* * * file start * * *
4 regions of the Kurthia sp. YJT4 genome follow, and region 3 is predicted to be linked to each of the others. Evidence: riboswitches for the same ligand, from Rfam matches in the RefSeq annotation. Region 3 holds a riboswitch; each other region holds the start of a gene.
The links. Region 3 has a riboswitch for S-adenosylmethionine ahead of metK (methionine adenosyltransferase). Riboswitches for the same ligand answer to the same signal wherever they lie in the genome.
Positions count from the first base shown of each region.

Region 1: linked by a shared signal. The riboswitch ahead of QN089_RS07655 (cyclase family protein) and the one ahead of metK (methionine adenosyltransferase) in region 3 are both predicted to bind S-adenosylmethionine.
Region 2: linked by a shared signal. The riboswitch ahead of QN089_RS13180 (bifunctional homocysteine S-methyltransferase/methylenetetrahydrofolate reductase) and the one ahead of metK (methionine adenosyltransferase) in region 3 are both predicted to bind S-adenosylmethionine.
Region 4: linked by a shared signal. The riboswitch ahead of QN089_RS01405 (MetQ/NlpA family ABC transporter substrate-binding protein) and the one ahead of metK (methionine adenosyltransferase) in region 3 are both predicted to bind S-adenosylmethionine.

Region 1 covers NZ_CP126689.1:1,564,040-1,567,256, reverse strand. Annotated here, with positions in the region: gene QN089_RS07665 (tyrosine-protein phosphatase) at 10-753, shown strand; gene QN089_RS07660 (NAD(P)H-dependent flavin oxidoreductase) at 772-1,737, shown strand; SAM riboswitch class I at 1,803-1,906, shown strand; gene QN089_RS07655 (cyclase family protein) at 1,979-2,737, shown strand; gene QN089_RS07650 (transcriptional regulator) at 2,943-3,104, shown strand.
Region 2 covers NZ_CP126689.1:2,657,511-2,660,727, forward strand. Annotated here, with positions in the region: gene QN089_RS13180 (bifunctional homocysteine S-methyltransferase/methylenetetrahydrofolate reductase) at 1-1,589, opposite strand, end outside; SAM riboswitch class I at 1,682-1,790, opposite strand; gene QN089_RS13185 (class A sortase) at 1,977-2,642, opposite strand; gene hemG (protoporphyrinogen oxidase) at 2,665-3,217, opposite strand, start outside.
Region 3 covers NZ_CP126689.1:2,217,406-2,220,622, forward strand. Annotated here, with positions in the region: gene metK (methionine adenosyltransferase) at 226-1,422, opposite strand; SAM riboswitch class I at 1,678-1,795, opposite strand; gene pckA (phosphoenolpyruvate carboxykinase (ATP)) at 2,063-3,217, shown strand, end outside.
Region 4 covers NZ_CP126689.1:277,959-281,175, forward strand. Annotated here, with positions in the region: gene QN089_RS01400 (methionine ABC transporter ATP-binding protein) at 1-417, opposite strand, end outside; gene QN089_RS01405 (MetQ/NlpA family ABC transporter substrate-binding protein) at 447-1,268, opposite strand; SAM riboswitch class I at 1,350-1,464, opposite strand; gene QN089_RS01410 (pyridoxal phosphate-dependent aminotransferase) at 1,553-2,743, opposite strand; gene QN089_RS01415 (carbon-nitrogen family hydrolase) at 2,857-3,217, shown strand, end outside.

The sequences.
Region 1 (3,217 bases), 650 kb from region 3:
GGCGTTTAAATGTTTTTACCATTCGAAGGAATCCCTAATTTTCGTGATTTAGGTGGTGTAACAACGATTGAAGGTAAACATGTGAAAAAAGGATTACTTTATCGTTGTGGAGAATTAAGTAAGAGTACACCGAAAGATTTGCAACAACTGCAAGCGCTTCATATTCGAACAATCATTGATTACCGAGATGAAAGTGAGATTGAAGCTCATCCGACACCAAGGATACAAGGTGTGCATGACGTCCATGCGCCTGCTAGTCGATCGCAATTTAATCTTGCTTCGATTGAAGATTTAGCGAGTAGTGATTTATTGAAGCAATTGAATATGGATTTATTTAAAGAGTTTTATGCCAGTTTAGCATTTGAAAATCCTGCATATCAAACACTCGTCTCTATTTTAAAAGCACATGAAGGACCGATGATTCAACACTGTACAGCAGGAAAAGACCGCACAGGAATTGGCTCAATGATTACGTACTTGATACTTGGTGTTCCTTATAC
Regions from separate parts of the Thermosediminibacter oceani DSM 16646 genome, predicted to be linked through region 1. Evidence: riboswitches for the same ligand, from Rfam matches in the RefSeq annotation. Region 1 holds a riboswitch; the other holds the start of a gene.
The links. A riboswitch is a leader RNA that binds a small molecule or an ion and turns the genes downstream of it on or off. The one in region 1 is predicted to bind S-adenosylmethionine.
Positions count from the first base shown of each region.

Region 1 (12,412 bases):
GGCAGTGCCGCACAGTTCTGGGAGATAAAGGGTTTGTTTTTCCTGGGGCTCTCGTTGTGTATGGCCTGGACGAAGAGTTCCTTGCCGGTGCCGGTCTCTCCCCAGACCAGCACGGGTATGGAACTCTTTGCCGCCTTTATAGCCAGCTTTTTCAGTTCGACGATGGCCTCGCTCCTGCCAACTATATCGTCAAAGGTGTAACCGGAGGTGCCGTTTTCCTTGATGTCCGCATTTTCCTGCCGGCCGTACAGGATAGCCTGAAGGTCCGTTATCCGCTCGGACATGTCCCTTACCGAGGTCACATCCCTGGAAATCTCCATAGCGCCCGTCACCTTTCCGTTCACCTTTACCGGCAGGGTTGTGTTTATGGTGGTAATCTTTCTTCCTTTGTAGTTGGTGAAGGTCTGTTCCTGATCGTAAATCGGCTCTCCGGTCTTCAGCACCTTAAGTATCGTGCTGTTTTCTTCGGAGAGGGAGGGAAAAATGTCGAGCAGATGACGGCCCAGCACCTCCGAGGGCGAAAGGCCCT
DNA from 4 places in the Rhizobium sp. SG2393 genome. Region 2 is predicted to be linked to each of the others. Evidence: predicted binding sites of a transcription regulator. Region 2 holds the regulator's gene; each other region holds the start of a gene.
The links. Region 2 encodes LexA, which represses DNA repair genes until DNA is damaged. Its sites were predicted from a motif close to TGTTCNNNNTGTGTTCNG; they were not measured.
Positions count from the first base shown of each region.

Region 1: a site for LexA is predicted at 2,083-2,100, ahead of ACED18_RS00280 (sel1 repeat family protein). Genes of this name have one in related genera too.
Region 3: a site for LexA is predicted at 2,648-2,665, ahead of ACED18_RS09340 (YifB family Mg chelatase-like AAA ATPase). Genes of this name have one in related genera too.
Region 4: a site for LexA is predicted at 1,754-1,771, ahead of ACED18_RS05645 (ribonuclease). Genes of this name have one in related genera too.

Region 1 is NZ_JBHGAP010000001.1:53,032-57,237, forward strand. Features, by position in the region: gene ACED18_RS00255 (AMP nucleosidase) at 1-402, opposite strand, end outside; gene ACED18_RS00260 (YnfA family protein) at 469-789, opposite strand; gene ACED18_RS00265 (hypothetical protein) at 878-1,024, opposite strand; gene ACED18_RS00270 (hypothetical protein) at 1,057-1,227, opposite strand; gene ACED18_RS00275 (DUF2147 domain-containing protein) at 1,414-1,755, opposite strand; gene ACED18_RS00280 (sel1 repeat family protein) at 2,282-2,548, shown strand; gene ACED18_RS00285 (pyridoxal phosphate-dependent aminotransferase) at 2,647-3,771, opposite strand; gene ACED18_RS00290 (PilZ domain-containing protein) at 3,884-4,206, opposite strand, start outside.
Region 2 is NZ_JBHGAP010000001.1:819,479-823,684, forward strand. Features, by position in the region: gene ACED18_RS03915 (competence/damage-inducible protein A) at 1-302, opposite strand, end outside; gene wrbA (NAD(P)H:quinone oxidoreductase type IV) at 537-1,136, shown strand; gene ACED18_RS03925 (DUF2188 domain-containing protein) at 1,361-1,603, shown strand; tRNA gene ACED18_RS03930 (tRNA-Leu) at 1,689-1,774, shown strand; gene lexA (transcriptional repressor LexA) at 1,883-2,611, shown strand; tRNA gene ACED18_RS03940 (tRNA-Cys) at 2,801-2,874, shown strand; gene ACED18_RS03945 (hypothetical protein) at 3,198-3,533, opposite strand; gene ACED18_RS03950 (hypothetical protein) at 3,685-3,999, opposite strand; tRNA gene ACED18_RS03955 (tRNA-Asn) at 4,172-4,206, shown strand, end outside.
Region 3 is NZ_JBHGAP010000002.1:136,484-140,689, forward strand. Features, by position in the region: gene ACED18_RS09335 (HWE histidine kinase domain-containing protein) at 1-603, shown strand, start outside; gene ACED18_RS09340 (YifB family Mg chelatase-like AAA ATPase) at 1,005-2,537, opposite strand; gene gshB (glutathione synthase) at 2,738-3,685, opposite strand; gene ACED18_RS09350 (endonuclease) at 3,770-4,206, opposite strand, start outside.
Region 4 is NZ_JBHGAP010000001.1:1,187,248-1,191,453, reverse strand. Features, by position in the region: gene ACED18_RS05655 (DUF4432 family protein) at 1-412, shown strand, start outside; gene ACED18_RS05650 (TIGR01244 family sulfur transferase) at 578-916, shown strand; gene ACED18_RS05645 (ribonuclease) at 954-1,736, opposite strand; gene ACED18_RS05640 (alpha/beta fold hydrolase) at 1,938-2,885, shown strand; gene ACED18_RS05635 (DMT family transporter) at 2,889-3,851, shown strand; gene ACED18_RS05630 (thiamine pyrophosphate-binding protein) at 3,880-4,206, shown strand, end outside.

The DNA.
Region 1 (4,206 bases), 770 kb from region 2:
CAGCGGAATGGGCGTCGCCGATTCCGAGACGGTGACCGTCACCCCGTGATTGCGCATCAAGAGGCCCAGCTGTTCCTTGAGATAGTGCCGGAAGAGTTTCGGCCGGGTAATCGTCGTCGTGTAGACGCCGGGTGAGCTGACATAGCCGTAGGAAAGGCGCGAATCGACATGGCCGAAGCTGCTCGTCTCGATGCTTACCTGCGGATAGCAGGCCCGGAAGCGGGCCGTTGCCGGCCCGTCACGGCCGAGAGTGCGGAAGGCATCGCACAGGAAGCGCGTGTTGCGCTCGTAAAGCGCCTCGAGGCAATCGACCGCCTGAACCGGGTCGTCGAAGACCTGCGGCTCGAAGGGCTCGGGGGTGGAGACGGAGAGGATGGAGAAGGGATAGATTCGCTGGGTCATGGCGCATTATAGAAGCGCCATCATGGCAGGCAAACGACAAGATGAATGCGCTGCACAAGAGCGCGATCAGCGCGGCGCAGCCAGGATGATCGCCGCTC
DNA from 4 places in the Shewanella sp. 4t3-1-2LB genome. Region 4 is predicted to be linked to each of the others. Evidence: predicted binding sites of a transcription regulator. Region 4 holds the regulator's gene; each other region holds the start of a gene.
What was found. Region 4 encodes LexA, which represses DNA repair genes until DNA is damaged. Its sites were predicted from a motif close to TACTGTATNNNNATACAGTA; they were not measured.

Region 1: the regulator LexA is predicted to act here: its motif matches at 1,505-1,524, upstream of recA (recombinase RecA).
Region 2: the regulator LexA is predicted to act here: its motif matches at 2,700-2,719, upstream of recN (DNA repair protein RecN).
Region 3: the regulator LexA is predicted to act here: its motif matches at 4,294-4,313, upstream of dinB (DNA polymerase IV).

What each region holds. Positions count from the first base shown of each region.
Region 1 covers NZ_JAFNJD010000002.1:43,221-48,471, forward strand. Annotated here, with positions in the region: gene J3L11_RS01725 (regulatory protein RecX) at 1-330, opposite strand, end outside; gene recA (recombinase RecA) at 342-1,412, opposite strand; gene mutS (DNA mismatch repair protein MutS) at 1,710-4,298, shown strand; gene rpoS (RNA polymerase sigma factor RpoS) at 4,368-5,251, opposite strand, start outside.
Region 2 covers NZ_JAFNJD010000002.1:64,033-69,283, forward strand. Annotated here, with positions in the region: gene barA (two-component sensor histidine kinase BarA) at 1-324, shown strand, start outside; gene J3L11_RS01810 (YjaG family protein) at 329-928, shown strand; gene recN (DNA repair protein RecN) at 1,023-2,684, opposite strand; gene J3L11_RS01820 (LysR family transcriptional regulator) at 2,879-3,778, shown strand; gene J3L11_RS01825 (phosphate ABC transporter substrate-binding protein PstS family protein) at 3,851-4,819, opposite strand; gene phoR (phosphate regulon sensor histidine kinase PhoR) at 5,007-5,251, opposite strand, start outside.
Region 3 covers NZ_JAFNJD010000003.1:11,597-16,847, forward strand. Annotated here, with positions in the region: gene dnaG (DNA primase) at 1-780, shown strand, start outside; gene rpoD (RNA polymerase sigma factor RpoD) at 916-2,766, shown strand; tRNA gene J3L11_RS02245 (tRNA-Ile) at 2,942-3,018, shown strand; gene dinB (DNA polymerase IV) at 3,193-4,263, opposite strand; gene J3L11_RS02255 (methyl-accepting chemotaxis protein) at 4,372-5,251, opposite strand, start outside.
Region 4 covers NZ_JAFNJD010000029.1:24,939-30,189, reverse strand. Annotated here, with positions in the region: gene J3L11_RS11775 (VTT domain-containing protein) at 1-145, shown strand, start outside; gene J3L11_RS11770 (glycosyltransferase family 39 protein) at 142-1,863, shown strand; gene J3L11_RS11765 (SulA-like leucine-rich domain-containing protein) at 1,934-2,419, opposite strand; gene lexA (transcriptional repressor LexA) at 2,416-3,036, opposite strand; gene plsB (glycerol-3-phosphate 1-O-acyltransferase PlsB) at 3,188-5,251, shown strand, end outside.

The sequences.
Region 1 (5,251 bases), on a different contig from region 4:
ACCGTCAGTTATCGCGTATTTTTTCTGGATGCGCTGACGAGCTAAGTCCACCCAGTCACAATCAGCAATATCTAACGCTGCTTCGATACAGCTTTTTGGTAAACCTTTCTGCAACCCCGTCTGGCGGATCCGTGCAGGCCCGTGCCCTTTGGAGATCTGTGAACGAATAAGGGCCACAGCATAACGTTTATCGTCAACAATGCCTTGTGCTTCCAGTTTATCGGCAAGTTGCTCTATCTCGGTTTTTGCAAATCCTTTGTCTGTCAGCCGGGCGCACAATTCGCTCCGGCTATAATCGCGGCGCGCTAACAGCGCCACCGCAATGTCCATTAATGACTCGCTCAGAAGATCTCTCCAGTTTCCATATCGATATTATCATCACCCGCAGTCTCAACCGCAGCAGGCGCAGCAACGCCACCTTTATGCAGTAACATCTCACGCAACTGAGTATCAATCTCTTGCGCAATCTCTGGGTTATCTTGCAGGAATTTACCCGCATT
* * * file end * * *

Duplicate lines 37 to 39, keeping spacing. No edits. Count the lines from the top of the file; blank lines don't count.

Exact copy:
What each region holds. Positions count from the first base shown of each region.
Region 1 covers NZ_JAFNJD010000002.1:43,221-48,471, forward strand. Annotated here, with positions in the region: gene J3L11_RS01725 (regulatory protein RecX) at 1-330, opposite strand, end outside; gene recA (recombinase RecA) at 342-1,412, opposite strand; gene mutS (DNA mismatch repair protein MutS) at 1,710-4,298, shown strand; gene rpoS (RNA polymerase sigma factor RpoS) at 4,368-5,251, opposite strand, start outside.
Region 2 covers NZ_JAFNJD010000002.1:64,033-69,283, forward strand. Annotated here, with positions in the region: gene barA (two-component sensor histidine kinase BarA) at 1-324, shown strand, start outside; gene J3L11_RS01810 (YjaG family protein) at 329-928, shown strand; gene recN (DNA repair protein RecN) at 1,023-2,684, opposite strand; gene J3L11_RS01820 (LysR family transcriptional regulator) at 2,879-3,778, shown strand; gene J3L11_RS01825 (phosphate ABC transporter substrate-binding protein PstS family protein) at 3,851-4,819, opposite strand; gene phoR (phosphate regulon sensor histidine kinase PhoR) at 5,007-5,251, opposite strand, start outside.